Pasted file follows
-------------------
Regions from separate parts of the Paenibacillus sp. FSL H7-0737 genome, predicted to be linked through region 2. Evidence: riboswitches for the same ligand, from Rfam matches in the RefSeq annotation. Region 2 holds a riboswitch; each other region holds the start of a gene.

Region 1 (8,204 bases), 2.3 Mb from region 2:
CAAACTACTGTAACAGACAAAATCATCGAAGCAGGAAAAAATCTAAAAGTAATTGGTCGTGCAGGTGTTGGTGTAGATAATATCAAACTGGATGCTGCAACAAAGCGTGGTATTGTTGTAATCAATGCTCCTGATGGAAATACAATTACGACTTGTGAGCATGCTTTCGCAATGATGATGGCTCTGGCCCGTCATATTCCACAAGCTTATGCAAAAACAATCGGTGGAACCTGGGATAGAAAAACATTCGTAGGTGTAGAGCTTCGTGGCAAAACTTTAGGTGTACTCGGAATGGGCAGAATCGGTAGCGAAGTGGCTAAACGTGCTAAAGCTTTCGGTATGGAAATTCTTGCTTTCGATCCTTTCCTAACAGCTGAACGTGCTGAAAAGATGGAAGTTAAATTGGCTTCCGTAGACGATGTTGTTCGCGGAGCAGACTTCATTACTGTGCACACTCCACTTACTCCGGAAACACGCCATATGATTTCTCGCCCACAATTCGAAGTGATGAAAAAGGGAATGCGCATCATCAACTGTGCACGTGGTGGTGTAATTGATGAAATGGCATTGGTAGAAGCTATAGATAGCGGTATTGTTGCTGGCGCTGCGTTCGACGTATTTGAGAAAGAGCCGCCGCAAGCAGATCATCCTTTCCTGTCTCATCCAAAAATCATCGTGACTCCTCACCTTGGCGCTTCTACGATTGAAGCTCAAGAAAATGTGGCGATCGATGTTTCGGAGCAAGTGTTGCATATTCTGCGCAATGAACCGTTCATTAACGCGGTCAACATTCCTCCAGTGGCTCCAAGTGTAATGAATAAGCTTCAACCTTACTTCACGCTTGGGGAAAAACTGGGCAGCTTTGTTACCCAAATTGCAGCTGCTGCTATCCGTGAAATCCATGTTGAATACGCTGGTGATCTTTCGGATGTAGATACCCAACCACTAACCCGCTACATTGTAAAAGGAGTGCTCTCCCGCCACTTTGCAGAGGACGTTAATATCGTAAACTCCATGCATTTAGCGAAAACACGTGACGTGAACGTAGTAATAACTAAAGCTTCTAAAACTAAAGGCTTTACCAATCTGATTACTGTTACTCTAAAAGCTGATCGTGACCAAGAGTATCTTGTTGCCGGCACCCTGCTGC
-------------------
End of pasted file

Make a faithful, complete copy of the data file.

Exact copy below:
Regions from separate parts of the Paenibacillus sp. FSL H7-0737 genome, predicted to be linked through region 2. Evidence: riboswitches for the same ligand, from Rfam matches in the RefSeq annotation. Region 2 holds a riboswitch; each other region holds the start of a gene.

Region 1 (8,204 bases), 2.3 Mb from region 2:
CAAACTACTGTAACAGACAAAATCATCGAAGCAGGAAAAAATCTAAAAGTAATTGGTCGTGCAGGTGTTGGTGTAGATAATATCAAACTGGATGCTGCAACAAAGCGTGGTATTGTTGTAATCAATGCTCCTGATGGAAATACAATTACGACTTGTGAGCATGCTTTCGCAATGATGATGGCTCTGGCCCGTCATATTCCACAAGCTTATGCAAAAACAATCGGTGGAACCTGGGATAGAAAAACATTCGTAGGTGTAGAGCTTCGTGGCAAAACTTTAGGTGTACTCGGAATGGGCAGAATCGGTAGCGAAGTGGCTAAACGTGCTAAAGCTTTCGGTATGGAAATTCTTGCTTTCGATCCTTTCCTAACAGCTGAACGTGCTGAAAAGATGGAAGTTAAATTGGCTTCCGTAGACGATGTTGTTCGCGGAGCAGACTTCATTACTGTGCACACTCCACTTACTCCGGAAACACGCCATATGATTTCTCGCCCACAATTCGAAGTGATGAAAAAGGGAATGCGCATCATCAACTGTGCACGTGGTGGTGTAATTGATGAAATGGCATTGGTAGAAGCTATAGATAGCGGTATTGTTGCTGGCGCTGCGTTCGACGTATTTGAGAAAGAGCCGCCGCAAGCAGATCATCCTTTCCTGTCTCATCCAAAAATCATCGTGACTCCTCACCTTGGCGCTTCTACGATTGAAGCTCAAGAAAATGTGGCGATCGATGTTTCGGAGCAAGTGTTGCATATTCTGCGCAATGAACCGTTCATTAACGCGGTCAACATTCCTCCAGTGGCTCCAAGTGTAATGAATAAGCTTCAACCTTACTTCACGCTTGGGGAAAAACTGGGCAGCTTTGTTACCCAAATTGCAGCTGCTGCTATCCGTGAAATCCATGTTGAATACGCTGGTGATCTTTCGGATGTAGATACCCAACCACTAACCCGCTACATTGTAAAAGGAGTGCTCTCCCGCCACTTTGCAGAGGACGTTAATATCGTAAACTCCATGCATTTAGCGAAAACACGTGACGTGAACGTAGTAATAACTAAAGCTTCTAAAACTAAAGGCTTTACCAATCTGATTACTGTTACTCTAAAAGCTGATCGTGACCAAGAGTATCTTGTTGCCGGCACCCTGCTGC